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Et Tu, RT? Amplifying Western Disinformation on Rwanda

Et Tu, RT? Amplifying Western Disinformation on Rwanda

The great lie about the Rwandan bloodbath opened the door to a far larger genocide in Congo and helped justify U.S. military interventions in Libya and Syria, argues Ann Garrison.


During a recent campaign event, Florida Senator Bill Nelson said, “That story of Rwanda is very instructive to us because when a place gets so tribal that the two tribes won’t have anything to do with each other, and that jealousy turns into hate—we saw what happened to the Hutus and the Tutsis in Rwanda, it turned into a genocide. A million people hacked to death within a few months. And we have got to watch what’s happening here.”

That got a lot of headlines even though U.S. ethnicity is binary only if seen as white vs. everybody else. Whatever Sen. Nelson meant, those who do see it that way have certainly gained prominence since Trump took the White House.

That was a newly minted reference to the Rwandan genocide in U.S. discourse, however. Rwanda is most often remembered in urgent calls for “humanitarian intervention,” a.k.a. war, to stop another genocide. We’re told that the U.S. failed to stop Rwanda’s 1994 genocide, so we’re now obliged to “intervene” anytime and anywhere another genocide is underway. That’s why, we’re falsely told, the U.S. and its NATO allies had to bomb Libya into ongoing chaos in 2011. That’s why Lockheed Martin had to step up production of cruise missiles to drop on Syria. That’s why Sens. Cory Booker and Elizabeth Warren, both 2020 Democratic presidential hopefuls, became initial co-sponsors of an Orwellian bill to “enhance” our government’s ability to “prevent genocide and mass atrocities” with military force: Senate Bill 1158, the Elie Wiesel Genocide and Atrocities Prevention Act of 2018.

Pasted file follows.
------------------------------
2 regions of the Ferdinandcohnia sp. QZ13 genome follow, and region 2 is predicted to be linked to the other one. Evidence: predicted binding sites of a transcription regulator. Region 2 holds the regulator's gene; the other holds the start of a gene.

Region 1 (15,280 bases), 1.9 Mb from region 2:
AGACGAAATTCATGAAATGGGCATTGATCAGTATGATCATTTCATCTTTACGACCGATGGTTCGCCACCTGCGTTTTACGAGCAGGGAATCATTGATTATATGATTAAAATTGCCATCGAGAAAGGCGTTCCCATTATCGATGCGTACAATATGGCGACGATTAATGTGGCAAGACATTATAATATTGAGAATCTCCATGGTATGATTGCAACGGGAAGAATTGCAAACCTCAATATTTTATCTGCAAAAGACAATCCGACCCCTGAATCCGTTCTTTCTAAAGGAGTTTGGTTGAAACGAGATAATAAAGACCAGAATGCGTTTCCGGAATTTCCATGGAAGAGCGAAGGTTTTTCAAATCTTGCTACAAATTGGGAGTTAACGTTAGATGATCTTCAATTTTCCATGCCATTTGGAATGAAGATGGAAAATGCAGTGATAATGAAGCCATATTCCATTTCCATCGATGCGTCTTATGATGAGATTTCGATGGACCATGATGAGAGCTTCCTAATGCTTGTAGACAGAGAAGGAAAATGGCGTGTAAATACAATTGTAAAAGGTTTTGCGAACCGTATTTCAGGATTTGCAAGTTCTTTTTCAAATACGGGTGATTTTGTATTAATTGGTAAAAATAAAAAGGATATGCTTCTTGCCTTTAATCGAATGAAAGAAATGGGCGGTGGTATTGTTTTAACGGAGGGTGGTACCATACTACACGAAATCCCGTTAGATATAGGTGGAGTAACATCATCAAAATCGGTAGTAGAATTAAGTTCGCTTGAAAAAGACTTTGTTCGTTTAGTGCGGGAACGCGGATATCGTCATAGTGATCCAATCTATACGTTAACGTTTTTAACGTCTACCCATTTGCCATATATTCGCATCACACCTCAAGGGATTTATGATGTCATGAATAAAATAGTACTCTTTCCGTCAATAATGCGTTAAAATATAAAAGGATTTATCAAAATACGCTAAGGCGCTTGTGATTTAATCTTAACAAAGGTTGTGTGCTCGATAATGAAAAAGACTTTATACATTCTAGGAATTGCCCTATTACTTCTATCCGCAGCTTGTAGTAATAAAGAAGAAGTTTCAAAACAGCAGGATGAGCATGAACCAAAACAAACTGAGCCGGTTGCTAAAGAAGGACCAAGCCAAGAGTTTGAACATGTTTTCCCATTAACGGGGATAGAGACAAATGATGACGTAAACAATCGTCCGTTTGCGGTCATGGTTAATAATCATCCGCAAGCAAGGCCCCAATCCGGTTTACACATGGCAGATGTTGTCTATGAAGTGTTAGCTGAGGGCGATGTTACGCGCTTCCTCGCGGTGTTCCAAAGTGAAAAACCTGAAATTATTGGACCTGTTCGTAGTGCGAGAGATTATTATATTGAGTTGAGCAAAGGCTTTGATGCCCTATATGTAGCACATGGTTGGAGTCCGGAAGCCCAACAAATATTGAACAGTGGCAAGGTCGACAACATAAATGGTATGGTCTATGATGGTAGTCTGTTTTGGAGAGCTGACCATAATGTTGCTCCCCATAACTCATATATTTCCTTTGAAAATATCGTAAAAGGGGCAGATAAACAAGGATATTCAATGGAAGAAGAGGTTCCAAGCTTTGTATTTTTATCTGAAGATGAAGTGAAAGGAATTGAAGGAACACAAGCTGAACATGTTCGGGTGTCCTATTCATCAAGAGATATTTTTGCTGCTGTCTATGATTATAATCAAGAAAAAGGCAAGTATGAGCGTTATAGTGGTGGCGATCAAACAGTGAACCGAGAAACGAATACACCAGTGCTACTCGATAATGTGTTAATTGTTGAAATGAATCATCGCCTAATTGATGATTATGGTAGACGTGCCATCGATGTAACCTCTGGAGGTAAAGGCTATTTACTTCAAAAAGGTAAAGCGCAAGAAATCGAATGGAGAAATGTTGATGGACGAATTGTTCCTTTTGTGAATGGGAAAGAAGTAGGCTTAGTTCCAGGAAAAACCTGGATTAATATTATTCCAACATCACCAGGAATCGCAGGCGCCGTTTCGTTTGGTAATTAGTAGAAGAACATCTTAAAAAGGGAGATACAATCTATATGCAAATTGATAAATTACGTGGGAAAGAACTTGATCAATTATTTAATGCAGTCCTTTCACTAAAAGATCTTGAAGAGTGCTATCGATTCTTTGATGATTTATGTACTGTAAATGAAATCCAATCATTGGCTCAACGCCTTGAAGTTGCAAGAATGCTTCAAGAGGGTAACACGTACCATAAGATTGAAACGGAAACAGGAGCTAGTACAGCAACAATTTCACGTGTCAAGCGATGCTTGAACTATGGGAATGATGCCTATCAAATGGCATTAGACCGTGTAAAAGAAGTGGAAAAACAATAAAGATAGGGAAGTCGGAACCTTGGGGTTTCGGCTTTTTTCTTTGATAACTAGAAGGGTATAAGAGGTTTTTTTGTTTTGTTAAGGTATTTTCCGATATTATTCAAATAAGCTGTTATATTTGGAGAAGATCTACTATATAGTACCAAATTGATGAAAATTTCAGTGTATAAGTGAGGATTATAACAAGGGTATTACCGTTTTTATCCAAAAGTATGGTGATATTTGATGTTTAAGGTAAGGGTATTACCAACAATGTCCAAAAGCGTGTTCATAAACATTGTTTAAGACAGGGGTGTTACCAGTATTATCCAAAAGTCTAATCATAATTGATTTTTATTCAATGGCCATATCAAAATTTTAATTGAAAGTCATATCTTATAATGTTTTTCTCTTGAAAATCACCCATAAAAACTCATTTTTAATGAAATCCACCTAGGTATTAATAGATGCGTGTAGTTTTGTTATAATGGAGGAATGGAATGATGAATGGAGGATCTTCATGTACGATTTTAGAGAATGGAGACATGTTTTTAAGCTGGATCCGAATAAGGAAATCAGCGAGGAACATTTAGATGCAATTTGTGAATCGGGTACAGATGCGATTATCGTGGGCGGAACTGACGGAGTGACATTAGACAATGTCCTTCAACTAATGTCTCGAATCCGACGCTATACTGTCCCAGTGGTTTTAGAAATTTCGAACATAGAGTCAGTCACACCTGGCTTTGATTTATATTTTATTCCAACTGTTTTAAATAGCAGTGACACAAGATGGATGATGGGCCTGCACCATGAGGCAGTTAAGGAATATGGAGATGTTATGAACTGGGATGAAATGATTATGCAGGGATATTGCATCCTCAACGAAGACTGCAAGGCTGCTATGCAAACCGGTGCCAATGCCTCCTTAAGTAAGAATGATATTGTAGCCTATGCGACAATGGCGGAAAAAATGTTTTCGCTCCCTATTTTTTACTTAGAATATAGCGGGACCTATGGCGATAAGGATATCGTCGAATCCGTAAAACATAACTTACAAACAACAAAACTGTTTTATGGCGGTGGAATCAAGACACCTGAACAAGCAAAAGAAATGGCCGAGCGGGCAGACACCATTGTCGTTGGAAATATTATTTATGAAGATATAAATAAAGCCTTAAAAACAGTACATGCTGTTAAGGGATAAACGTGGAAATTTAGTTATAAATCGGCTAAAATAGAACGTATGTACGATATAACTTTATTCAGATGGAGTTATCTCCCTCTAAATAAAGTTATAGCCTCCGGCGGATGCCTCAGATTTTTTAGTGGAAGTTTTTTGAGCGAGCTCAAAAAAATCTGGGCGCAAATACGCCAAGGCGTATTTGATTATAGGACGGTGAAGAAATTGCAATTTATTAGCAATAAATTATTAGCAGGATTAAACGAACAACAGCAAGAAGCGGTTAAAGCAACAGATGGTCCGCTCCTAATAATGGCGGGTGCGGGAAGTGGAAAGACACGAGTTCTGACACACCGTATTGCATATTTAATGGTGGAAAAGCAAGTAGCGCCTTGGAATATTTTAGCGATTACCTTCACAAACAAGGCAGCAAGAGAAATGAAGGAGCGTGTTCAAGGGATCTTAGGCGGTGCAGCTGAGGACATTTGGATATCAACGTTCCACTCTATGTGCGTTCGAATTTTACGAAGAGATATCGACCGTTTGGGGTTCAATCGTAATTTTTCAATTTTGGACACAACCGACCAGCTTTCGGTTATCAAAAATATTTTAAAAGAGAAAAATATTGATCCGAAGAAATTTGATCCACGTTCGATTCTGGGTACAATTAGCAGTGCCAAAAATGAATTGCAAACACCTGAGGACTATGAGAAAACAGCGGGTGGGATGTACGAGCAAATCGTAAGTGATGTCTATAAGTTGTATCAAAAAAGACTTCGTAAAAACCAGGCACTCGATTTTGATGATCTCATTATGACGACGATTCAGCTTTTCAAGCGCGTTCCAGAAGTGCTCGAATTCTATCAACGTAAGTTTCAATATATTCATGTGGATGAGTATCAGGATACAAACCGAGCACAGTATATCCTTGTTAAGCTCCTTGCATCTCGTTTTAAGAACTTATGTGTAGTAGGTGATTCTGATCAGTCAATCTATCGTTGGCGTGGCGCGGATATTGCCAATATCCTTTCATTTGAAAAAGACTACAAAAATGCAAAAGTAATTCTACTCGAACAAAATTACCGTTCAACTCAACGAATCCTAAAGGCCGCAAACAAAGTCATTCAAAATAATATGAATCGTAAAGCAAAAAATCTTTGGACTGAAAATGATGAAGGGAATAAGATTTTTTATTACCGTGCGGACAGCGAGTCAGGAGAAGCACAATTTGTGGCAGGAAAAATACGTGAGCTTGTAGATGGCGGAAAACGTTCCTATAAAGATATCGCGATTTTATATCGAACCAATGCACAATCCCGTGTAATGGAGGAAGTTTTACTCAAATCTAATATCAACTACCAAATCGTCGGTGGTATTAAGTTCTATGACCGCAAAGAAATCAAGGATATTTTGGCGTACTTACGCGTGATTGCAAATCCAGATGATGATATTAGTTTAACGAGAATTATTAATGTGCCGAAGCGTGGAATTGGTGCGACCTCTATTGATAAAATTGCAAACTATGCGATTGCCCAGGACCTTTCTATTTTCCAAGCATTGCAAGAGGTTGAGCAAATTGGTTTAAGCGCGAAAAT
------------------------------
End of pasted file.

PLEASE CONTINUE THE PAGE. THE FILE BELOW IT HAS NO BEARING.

Paul Kagame, the president of Rwanda. (Chatham House / CC BY 2.0)

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How the Military Controls America

How the Military Controls America

How the Military Controls America

Unlike corporations that sell to consumers, Lockheed Martin and the other top contractors to the US Government are highly if not totally dependent upon sales to governments, for their profits, especially sales to their own government, which they control — they control their home market, which is the US Government, and they use it to sell to its allied governments, all of which foreign governments constitute the export markets for their products and services. These corporations control the US Government, and they control NATO. And, here is how they do it, which is essential to understand, in order to be able to make reliable sense of America’s foreign policies, such as which nations are ‘allies’ of the US Government (such as Saudi Arabia and Israel), and which nations are its ‘enemies’ (such as Libya and Syria) — and are thus presumably suitable for America to invade, or else to overthrow by means of a coup. First, the nation’s head-of-state becomes demonized; then, the invasion or coup happens. And, that’s it. And here’s how.